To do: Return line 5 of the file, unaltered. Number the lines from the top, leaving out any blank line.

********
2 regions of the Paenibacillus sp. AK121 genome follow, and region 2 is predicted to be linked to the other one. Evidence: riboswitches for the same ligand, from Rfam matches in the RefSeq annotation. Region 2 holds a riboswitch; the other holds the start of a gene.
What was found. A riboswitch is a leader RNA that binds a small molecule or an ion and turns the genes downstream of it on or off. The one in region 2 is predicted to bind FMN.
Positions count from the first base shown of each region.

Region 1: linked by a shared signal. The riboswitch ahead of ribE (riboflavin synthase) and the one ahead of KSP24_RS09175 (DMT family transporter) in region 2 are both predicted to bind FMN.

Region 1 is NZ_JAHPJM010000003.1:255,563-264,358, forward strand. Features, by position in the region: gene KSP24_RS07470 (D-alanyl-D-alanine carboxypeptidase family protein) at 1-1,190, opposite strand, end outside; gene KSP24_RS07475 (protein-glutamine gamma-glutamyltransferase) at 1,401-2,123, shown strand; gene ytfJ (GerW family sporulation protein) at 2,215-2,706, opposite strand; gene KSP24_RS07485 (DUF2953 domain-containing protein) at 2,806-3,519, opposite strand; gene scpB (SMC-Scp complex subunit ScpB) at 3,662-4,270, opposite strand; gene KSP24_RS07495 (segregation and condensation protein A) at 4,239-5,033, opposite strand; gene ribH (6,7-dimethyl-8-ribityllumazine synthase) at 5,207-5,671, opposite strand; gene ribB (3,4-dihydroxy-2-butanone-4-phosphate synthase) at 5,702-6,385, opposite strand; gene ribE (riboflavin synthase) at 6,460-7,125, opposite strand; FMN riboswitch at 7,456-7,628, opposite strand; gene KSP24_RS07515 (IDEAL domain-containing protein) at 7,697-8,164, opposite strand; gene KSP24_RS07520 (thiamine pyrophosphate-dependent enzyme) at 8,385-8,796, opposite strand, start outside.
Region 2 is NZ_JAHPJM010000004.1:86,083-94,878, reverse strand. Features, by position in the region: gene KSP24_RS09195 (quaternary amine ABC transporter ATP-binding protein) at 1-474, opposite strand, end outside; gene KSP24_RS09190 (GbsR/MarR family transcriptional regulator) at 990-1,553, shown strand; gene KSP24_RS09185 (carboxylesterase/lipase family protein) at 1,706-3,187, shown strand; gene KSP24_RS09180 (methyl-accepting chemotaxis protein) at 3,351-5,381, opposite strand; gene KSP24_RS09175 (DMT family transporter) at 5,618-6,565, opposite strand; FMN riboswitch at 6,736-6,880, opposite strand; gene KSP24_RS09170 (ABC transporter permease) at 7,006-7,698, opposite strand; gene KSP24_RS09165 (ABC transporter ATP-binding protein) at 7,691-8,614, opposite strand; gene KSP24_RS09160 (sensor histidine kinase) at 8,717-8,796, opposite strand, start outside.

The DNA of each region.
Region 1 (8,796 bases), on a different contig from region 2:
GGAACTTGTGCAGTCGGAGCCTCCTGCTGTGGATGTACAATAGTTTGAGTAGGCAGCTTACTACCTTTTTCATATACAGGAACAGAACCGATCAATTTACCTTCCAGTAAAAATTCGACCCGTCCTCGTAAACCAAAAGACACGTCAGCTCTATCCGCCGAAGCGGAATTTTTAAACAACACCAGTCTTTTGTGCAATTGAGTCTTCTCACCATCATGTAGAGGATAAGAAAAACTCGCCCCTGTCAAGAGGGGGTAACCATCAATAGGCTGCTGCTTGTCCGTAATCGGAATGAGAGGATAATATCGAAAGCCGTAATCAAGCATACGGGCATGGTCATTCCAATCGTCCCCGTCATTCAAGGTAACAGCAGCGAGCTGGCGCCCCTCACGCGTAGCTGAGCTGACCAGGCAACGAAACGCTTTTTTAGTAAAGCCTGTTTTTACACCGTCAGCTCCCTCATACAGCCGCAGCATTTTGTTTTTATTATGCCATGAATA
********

Region 1 is NZ_JAHPJM010000003.1:255,563-264,358, forward strand. Features, by position in the region: gene KSP24_RS07470 (D-alanyl-D-alanine carboxypeptidase family protein) at 1-1,190, opposite strand, end outside; gene KSP24_RS07475 (protein-glutamine gamma-glutamyltransferase) at 1,401-2,123, shown strand; gene ytfJ (GerW family sporulation protein) at 2,215-2,706, opposite strand; gene KSP24_RS07485 (DUF2953 domain-containing protein) at 2,806-3,519, opposite strand; gene scpB (SMC-Scp complex subunit ScpB) at 3,662-4,270, opposite strand; gene KSP24_RS07495 (segregation and condensation protein A) at 4,239-5,033, opposite strand; gene ribH (6,7-dimethyl-8-ribityllumazine synthase) at 5,207-5,671, opposite strand; gene ribB (3,4-dihydroxy-2-butanone-4-phosphate synthase) at 5,702-6,385, opposite strand; gene ribE (riboflavin synthase) at 6,460-7,125, opposite strand; FMN riboswitch at 7,456-7,628, opposite strand; gene KSP24_RS07515 (IDEAL domain-containing protein) at 7,697-8,164, opposite strand; gene KSP24_RS07520 (thiamine pyrophosphate-dependent enzyme) at 8,385-8,796, opposite strand, start outside.